When it comes to "Fifty Shades of Grey," people in publishing tend to be of two minds: On the one hand, E.J. James' book is horribly written; on the other, it sold like crack-laced hotcakes. So it would make sense if there were some ambivalence this week when it was announced that the subsequent movie will go forward with Sam Taylor-Johnson as director.
Except, among literary types and others, there has been a collective sense of appreciative surprise, sort of "Huh! This could be good." The Atlantic Wire called her "shockingly cool."
Taylor-Johnson has made one feature film, the 2009 British indie "Nowhere Boy," a coming-of-age story about John Lennon. Before turning to film, she was a significant visual artist, having earned the Order of the British Empire for her work in photography and video. She has published a number of books of her work, including "Crying Men." She was a finalist for the 1998 Turner Prize, when she was known as Sam Taylor-Wood; she changed her name when she got married.
That was after making "Nowhere Boy" and marrying its star, Aaron Johnson, more than 20 years her junior. They both now share the last name Taylor-Johnson -- as well as two children. It is as much her personal romantic history, as much as her fine art, that seems to have given many literary figures hope that her take on "Fifty Shades of Grey" will be worth watching.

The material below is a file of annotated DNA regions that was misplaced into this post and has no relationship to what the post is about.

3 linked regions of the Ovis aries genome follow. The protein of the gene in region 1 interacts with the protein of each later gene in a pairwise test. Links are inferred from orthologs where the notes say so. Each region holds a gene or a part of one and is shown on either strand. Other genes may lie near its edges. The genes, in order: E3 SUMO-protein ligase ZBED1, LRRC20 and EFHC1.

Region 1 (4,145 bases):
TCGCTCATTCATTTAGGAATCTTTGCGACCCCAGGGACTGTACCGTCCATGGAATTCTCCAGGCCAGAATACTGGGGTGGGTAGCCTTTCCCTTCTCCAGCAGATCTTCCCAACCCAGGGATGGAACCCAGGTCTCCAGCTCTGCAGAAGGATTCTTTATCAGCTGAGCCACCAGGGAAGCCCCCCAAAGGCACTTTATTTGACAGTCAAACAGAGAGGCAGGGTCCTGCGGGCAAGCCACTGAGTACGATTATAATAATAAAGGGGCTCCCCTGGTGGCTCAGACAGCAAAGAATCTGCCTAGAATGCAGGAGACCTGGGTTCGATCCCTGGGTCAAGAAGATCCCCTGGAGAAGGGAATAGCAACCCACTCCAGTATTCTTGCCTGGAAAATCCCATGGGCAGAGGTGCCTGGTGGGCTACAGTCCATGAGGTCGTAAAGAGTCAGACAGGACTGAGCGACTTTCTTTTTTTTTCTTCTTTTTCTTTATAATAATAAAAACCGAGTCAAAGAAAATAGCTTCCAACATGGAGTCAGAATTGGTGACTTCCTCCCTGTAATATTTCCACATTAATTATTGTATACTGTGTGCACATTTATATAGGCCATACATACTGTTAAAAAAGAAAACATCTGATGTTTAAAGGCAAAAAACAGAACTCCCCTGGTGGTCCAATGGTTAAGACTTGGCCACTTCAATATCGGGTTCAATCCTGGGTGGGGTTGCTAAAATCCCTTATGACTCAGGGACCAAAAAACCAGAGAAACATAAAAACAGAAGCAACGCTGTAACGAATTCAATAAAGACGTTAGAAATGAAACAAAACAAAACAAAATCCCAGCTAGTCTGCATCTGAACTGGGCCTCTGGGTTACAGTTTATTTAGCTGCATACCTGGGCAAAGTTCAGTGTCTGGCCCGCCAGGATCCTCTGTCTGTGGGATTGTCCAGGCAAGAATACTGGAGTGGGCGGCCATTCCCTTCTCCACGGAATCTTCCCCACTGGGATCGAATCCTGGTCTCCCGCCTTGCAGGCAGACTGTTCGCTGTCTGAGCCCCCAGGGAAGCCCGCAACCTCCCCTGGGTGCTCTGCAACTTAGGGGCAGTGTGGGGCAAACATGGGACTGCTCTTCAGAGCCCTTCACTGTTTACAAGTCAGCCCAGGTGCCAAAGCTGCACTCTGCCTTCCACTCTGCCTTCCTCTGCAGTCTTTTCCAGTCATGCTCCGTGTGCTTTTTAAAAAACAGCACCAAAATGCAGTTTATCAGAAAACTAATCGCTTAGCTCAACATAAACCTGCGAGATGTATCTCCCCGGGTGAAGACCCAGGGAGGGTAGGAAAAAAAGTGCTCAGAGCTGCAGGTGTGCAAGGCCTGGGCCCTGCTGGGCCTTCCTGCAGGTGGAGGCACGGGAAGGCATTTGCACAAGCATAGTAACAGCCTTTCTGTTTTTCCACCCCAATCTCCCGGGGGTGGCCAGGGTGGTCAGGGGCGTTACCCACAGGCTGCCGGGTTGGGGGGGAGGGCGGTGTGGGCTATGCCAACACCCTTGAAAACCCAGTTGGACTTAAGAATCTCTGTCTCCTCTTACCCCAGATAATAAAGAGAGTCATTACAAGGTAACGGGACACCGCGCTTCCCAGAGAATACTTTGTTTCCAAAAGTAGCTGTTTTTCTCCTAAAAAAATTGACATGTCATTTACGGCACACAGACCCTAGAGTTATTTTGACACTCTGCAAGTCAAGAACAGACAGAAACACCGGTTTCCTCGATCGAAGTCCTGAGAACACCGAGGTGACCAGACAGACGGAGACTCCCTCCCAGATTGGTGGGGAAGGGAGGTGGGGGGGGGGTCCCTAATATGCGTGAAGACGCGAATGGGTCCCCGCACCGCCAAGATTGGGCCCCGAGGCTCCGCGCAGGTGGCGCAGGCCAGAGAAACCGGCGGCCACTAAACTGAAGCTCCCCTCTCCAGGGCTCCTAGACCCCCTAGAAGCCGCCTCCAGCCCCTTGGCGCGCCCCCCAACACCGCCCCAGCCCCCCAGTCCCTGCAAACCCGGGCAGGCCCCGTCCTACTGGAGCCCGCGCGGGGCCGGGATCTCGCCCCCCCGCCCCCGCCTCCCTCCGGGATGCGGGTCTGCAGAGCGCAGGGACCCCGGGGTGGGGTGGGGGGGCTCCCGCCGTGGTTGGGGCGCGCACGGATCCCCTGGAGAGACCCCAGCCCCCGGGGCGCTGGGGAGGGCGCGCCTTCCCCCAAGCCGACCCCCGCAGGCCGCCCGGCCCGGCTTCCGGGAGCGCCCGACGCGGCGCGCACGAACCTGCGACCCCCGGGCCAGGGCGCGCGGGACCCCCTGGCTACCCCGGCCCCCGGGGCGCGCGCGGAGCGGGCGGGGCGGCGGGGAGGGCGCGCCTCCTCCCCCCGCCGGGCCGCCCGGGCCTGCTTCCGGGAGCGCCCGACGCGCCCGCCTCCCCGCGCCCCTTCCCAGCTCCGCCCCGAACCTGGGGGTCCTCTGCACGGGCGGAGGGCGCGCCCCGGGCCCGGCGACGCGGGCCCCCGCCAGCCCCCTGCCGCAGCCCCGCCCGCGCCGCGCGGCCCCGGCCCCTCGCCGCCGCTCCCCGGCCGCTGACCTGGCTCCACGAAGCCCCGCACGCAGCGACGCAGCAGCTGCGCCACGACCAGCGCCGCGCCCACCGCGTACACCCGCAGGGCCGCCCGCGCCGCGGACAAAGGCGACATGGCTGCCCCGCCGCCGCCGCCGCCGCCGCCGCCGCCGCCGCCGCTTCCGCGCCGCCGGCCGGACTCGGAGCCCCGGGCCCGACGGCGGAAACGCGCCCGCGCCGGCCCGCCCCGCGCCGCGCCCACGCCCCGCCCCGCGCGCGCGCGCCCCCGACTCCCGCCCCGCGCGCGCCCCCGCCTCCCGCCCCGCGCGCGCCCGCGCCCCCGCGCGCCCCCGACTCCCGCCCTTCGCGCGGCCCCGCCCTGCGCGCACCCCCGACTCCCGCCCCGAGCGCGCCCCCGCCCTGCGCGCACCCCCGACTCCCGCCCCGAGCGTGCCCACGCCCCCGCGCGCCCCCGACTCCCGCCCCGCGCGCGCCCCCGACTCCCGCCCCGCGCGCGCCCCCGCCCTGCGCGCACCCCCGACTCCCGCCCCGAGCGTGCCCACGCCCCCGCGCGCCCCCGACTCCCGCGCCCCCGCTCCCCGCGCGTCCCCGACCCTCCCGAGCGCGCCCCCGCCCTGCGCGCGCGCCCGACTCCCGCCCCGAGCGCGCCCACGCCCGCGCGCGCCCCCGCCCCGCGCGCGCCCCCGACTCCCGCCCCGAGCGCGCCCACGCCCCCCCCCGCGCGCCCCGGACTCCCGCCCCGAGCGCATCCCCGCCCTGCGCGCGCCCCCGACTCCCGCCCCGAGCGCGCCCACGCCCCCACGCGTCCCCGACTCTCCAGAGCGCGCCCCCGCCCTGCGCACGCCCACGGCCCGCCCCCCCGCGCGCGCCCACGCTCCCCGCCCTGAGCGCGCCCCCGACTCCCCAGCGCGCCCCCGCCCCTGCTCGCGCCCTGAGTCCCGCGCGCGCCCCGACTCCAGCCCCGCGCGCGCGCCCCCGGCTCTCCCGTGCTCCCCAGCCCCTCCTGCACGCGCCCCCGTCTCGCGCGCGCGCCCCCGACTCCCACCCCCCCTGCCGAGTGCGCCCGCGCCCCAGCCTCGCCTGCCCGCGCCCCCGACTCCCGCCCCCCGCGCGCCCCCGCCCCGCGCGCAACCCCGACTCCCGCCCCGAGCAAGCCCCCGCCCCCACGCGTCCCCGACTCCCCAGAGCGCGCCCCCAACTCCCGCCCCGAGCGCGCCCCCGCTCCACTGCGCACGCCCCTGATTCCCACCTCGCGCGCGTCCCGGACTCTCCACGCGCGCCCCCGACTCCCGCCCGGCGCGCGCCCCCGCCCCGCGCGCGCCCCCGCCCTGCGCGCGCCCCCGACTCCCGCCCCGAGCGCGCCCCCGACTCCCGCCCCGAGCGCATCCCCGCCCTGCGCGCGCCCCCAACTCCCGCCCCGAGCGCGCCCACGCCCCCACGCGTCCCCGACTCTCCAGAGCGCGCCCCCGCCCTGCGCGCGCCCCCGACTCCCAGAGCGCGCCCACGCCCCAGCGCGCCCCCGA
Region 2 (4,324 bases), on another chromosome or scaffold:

"Fifty Shades of Grey the movie –- could it
?" asked the Guardian. "With Sam Taylor-Johnson directing, an artist who knows a thing about female desire, the film of the hit book could surprise us all .... Fifty Shades of Grey is a silly, avaricious sex fantasy, but there are enough interesting things in the book -- it's a long book -- that Taylor-Johnson might find a good movie lurking in there too, among descriptions of the hero's penis as a 'Christian Grey-flavoured popsicle'."
In a statement, Taylor-Johnson said, "I'm so excited to be charged with the evolution of 'Fifty Shades of Grey' from page to screen. For the legions of fans, I want to say that I will honor the power of Erika's book and the characters of Christian and Anastasia. They are under my skin, too."